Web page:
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Bellevue filmmakers earn Emmy nomination

Emmy-nominated short
Emmy-nominated short 'Kites over Washington' producer Ilona Rossman Ho, left, and writer/director/art director Shannon Hart-Reed on location at Gas Works Park in Seattle.
— image credit: Chad Coleman / Bellevue Reporter

Bellevue filmmakers Ilona Rossman Ho and Shannon Hart-Reed might want to start thinking about acceptance speeches.

The Northwest Regional Emmy Awards are coming, and the two women have been nominated for an award in the special event-coverage category for the short film "Kites Over Washington."

Hart-Reed directed the film and Ho produced it.

"Kites Over Washington" documents a temporary art installation of 131 long-tail kites that flew over Gasworks Park as a sort of promotional stunt for Credit Unions of Washington.

Each kite represented member credit unions.

"I was really going for a feel-good moment – unexpected visuals, sunny skies and a feeling of relaxation," Hart-Reed said.

"Kites Over Washington" is a visually compelling short that opens with shots of Seattle's hustle and bustle, mixed with images of busy hands making kites.

Next, the film shows volunteers taking kites out to fly, followed by a child peering into the sky with wonder, and, finally, the kites in flight.

"We wanted to show the clamor of the city amid the building of the kites, then the peaceful calm that follows as the kites float in the sky," she said.

Hart-Reed's crew captured all the footage in one day.

Hart-Reed wrote lyrics for the score, and her friend Chris Darrow performed the music – which he also wrote. Seattle musician Sean Fairchild handled vocals.

Women in Film/Seattle and Credit Unions of Washington provided funding for the project.

Hart-Reed's filmmaking experience includes 15 years working on Hollywood feature films, primarily with art departments, before moving to Bellevue in 2005. Her last project in L.A. was "Pirates of the Carribean," for which she worked as a buyer in set decorating.

"It was the coolest project I've worked on to date," she said. "It really felt like 'big' Hollywood: like working on Ben Hur - real boats that sailed, huge set pieces, that sort of thing."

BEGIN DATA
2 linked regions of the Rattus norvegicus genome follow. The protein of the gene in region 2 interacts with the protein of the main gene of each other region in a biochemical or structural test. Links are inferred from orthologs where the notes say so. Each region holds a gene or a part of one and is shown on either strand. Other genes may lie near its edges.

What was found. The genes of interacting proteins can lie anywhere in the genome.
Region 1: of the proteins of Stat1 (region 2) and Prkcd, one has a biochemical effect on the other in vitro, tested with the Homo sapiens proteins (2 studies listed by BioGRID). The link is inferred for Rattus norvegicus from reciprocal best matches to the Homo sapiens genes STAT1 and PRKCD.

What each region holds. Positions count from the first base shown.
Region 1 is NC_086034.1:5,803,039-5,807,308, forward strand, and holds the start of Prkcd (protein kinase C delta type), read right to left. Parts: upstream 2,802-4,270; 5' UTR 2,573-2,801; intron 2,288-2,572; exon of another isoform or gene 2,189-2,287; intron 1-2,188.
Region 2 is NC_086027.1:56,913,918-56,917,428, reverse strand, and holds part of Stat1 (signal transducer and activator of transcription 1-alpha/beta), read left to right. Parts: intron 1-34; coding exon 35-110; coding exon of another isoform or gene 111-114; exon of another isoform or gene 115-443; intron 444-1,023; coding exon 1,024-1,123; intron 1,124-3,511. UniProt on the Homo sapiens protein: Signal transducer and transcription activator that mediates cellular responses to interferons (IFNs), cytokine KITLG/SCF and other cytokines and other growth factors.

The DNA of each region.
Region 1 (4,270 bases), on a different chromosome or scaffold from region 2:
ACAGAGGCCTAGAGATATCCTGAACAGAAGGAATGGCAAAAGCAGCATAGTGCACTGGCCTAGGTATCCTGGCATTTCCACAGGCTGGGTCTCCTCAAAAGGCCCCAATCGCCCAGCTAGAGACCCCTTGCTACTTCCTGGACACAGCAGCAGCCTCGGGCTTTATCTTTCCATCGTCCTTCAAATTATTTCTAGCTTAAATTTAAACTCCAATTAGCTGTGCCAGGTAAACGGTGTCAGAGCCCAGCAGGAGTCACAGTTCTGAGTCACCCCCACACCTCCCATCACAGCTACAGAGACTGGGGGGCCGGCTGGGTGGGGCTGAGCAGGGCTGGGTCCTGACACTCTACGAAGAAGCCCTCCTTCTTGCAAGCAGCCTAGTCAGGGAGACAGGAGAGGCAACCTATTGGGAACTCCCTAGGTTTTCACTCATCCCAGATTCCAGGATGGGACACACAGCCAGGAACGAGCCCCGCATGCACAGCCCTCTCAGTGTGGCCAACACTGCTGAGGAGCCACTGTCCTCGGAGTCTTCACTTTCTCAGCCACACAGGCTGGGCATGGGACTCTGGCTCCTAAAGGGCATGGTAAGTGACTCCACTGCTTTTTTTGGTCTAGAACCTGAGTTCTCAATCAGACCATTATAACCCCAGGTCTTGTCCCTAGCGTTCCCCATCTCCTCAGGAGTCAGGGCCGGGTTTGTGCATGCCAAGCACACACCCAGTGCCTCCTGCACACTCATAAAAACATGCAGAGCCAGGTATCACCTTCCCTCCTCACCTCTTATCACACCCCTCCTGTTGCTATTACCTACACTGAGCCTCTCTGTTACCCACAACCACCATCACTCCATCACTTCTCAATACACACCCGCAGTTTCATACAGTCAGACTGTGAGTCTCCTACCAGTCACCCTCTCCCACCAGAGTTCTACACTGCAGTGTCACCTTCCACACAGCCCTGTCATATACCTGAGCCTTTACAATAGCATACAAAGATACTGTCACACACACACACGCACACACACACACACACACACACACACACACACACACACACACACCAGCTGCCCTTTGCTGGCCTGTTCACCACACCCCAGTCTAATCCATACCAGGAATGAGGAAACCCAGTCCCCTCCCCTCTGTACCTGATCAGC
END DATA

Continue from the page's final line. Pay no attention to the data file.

Ho came to filmmaking in a more roundabout way, spending the early part of her career as a software engineer. She grew tired of the corporate world and found her second calling at the Seattle Film Institute in 2005.

Since graduating from the school's one-year film program, Ho has worked on at least four projects, including the film "Anatomy of a Fly," which aired at the Seattle International Film Festival last year.

Ho is also an active board member for Women in Film/Seattle.

"I've really grown to like the film community here in the Northwest," she said. "It's really welcoming, and there's a lot going on. I really enjoy the collaborative aspect."

Although Ho and Hart-Reed are both film-industry veterans, the Emmy nomination represents a milestone in their careers.

"We're just still caught up in the thrill of being able to put the 'Emmy nominee' line on our resumes," Hart-Reed said. "That, in itself, is really very cool."

Today, Hart-Reed is working on the final stages of a film titled "A Trip to Nowhere," which tells the story of Polish women – some of whom live in Bellevue – who survived Soviet-run labor camps during World War II.

The film is mostly a work of montage and voice-over storytelling by survivors, all set to the music of Chopin.

DVDs and a graphic-novel based on the project are available now, and several school districts in New York and New Jersey have bought the film to show their students.

Ho said she is working on scripts for two shorts she would like to do this summer.

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